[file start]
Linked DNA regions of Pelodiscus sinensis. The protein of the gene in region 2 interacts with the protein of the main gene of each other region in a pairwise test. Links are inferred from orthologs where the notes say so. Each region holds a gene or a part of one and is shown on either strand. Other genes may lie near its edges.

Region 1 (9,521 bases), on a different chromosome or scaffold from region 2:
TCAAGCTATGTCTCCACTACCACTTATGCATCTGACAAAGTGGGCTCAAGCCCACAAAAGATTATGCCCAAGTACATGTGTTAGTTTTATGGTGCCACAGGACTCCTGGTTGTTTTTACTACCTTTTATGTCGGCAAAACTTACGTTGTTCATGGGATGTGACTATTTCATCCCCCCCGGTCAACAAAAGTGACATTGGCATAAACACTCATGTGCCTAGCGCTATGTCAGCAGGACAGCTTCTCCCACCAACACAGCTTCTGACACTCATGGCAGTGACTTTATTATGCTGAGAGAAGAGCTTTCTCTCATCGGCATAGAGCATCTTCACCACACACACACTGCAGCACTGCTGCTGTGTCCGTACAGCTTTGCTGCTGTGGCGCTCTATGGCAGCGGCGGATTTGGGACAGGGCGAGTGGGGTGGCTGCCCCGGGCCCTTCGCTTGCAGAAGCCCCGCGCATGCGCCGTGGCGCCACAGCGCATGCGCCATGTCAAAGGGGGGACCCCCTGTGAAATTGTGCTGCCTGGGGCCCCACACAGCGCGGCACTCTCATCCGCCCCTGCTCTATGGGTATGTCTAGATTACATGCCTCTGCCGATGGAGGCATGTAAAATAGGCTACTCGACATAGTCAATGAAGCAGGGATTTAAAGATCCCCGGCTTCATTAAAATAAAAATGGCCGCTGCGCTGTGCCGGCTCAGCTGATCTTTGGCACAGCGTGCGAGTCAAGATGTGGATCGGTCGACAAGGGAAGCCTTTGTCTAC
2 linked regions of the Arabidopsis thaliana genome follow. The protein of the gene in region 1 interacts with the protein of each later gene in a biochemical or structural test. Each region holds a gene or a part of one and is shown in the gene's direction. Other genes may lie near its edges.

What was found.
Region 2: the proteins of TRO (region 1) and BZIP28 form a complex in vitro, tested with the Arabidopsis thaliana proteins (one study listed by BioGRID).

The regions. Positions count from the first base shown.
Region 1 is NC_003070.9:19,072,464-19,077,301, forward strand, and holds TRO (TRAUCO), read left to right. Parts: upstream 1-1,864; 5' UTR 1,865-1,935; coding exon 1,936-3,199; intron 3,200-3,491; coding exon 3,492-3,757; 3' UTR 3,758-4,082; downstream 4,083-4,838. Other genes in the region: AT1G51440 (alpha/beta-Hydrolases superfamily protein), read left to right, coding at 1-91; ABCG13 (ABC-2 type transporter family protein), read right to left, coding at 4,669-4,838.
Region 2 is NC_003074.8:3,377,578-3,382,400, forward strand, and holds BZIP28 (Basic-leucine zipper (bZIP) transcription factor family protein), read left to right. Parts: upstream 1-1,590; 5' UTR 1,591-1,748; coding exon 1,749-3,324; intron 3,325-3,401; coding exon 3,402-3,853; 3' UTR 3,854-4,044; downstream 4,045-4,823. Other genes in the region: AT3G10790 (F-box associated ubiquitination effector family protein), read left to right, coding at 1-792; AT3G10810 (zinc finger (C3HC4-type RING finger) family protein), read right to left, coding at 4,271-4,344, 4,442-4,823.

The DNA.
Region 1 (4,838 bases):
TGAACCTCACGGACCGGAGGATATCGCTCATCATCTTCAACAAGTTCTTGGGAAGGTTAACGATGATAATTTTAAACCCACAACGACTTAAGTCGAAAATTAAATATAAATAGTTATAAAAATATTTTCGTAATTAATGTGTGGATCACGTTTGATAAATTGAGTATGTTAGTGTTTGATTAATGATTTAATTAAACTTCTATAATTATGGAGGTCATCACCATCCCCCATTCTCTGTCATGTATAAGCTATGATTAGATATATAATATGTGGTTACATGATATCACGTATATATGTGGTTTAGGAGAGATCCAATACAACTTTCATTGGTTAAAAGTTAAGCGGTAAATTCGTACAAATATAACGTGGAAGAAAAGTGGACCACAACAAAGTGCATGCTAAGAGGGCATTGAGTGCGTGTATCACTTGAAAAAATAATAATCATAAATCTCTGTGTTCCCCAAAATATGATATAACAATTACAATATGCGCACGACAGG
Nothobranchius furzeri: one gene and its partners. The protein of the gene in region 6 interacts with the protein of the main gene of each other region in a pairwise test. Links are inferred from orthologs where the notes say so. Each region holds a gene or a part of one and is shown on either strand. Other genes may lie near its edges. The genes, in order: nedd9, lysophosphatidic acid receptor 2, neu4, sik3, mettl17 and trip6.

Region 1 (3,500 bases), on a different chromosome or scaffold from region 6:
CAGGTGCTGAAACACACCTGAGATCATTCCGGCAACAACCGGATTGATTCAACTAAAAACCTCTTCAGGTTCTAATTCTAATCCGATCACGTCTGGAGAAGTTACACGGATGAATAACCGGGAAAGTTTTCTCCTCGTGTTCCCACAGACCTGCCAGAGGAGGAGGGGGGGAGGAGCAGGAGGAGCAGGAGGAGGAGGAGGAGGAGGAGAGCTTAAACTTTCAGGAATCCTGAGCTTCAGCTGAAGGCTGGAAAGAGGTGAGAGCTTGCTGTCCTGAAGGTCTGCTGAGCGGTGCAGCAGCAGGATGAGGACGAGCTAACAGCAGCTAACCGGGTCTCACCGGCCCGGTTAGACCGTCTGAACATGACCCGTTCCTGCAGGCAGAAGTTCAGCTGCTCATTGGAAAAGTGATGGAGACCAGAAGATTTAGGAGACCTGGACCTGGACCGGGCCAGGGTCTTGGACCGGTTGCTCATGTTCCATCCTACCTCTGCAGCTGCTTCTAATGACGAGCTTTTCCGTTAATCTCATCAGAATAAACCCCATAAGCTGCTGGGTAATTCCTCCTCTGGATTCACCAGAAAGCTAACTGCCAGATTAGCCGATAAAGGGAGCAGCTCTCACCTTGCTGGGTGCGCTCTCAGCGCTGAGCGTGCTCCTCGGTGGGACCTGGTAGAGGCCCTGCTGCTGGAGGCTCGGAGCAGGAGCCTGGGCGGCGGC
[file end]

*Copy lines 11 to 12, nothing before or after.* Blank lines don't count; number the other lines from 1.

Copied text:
Region 1 (4,838 bases):
TGAACCTCACGGACCGGAGGATATCGCTCATCATCTTCAACAAGTTCTTGGGAAGGTTAACGATGATAATTTTAAACCCACAACGACTTAAGTCGAAAATTAAATATAAATAGTTATAAAAATATTTTCGTAATTAATGTGTGGATCACGTTTGATAAATTGAGTATGTTAGTGTTTGATTAATGATTTAATTAAACTTCTATAATTATGGAGGTCATCACCATCCCCCATTCTCTGTCATGTATAAGCTATGATTAGATATATAATATGTGGTTACATGATATCACGTATATATGTGGTTTAGGAGAGATCCAATACAACTTTCATTGGTTAAAAGTTAAGCGGTAAATTCGTACAAATATAACGTGGAAGAAAAGTGGACCACAACAAAGTGCATGCTAAGAGGGCATTGAGTGCGTGTATCACTTGAAAAAATAATAATCATAAATCTCTGTGTTCCCCAAAATATGATATAACAATTACAATATGCGCACGACAGG